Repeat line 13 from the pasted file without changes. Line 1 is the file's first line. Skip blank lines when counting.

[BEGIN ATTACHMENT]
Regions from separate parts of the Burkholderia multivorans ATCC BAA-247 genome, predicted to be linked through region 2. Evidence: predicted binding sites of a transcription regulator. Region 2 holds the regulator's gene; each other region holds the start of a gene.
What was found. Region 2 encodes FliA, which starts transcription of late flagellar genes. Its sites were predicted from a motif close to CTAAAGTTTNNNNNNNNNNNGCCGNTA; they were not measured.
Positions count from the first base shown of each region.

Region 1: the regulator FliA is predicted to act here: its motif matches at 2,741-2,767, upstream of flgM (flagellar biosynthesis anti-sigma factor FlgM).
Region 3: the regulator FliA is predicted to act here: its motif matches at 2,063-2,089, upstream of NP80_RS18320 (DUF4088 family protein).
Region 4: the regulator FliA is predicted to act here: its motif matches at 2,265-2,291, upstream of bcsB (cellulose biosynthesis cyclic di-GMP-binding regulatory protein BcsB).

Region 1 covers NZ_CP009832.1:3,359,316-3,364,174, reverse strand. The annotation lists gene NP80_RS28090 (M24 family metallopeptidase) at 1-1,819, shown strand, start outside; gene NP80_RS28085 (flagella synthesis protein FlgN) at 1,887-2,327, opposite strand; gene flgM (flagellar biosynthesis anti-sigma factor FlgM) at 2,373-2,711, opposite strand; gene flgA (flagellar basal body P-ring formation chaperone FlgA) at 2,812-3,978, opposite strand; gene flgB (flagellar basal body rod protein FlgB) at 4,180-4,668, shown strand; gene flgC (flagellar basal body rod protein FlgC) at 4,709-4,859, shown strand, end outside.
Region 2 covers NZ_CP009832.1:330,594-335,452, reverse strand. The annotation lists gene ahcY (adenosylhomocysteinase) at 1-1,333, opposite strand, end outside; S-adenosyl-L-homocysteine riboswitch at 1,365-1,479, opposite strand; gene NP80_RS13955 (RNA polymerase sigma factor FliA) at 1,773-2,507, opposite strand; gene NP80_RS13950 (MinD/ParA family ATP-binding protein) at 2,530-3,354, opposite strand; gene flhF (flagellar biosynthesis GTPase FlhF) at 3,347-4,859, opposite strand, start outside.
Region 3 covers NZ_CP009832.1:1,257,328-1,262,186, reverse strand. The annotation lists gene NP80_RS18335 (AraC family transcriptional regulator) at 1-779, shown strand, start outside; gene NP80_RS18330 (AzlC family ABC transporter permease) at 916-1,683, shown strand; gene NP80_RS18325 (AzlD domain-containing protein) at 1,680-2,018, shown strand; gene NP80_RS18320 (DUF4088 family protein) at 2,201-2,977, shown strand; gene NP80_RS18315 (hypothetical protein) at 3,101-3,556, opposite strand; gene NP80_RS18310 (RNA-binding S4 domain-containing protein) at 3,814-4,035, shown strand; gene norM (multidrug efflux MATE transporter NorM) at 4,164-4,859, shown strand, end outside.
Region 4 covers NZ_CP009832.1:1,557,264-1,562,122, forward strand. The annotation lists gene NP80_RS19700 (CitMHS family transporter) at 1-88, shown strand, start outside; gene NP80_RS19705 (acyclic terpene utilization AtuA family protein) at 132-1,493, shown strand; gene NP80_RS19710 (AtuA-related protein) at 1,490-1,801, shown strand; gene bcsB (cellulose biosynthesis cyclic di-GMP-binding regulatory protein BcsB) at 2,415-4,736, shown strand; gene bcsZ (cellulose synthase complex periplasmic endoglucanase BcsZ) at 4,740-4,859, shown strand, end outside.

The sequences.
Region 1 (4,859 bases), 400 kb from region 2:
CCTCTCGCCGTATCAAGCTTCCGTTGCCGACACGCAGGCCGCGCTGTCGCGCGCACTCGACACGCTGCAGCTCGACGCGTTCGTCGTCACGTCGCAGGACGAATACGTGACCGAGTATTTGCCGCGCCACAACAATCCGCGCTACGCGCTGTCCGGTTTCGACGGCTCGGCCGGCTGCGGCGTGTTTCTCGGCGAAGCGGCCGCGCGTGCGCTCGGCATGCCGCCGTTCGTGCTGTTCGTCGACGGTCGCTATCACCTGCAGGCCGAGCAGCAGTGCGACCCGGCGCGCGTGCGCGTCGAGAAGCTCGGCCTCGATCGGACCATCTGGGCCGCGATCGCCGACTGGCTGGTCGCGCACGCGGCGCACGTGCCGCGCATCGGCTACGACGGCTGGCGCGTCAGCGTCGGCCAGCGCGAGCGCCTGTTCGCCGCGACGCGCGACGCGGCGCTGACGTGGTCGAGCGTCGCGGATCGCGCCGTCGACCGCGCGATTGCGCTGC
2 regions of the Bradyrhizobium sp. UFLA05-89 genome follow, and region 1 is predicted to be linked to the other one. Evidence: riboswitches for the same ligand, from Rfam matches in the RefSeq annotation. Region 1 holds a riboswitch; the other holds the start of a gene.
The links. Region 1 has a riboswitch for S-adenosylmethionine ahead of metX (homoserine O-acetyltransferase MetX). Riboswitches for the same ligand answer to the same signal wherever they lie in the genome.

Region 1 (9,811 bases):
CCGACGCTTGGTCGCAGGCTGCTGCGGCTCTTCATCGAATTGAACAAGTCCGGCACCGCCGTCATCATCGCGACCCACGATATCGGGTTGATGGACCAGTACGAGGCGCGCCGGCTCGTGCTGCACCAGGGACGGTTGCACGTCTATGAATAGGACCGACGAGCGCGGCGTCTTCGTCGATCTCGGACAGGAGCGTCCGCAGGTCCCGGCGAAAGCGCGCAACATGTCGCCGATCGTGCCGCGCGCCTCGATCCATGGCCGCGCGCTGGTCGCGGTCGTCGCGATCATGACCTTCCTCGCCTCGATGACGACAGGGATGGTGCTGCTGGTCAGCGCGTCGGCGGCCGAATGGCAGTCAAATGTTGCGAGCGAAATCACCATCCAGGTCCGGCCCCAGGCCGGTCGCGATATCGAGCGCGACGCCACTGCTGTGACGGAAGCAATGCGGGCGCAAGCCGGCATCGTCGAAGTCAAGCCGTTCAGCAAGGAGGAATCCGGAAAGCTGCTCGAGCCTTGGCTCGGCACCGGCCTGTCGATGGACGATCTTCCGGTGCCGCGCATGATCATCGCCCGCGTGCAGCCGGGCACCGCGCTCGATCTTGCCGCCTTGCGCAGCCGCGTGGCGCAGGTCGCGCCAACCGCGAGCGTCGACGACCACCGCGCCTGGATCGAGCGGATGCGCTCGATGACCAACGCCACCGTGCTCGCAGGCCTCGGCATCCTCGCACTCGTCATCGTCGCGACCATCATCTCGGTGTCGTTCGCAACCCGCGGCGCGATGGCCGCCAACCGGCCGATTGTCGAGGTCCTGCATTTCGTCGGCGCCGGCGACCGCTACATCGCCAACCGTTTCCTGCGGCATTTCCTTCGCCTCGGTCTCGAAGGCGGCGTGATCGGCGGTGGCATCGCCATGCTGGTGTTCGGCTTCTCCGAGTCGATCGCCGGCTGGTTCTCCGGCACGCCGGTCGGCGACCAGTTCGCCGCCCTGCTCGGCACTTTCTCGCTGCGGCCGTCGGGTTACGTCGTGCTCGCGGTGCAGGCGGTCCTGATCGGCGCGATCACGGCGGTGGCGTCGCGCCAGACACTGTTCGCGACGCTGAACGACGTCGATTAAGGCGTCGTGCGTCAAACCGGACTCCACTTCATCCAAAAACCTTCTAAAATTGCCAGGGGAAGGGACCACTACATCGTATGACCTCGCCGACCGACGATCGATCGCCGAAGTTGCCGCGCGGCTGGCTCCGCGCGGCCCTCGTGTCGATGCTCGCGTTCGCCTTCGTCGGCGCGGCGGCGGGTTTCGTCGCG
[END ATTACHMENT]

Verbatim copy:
CCTCTCGCCGTATCAAGCTTCCGTTGCCGACACGCAGGCCGCGCTGTCGCGCGCACTCGACACGCTGCAGCTCGACGCGTTCGTCGTCACGTCGCAGGACGAATACGTGACCGAGTATTTGCCGCGCCACAACAATCCGCGCTACGCGCTGTCCGGTTTCGACGGCTCGGCCGGCTGCGGCGTGTTTCTCGGCGAAGCGGCCGCGCGTGCGCTCGGCATGCCGCCGTTCGTGCTGTTCGTCGACGGTCGCTATCACCTGCAGGCCGAGCAGCAGTGCGACCCGGCGCGCGTGCGCGTCGAGAAGCTCGGCCTCGATCGGACCATCTGGGCCGCGATCGCCGACTGGCTGGTCGCGCACGCGGCGCACGTGCCGCGCATCGGCTACGACGGCTGGCGCGTCAGCGTCGGCCAGCGCGAGCGCCTGTTCGCCGCGACGCGCGACGCGGCGCTGACGTGGTCGAGCGTCGCGGATCGCGCCGTCGACCGCGCGATTGCGCTGC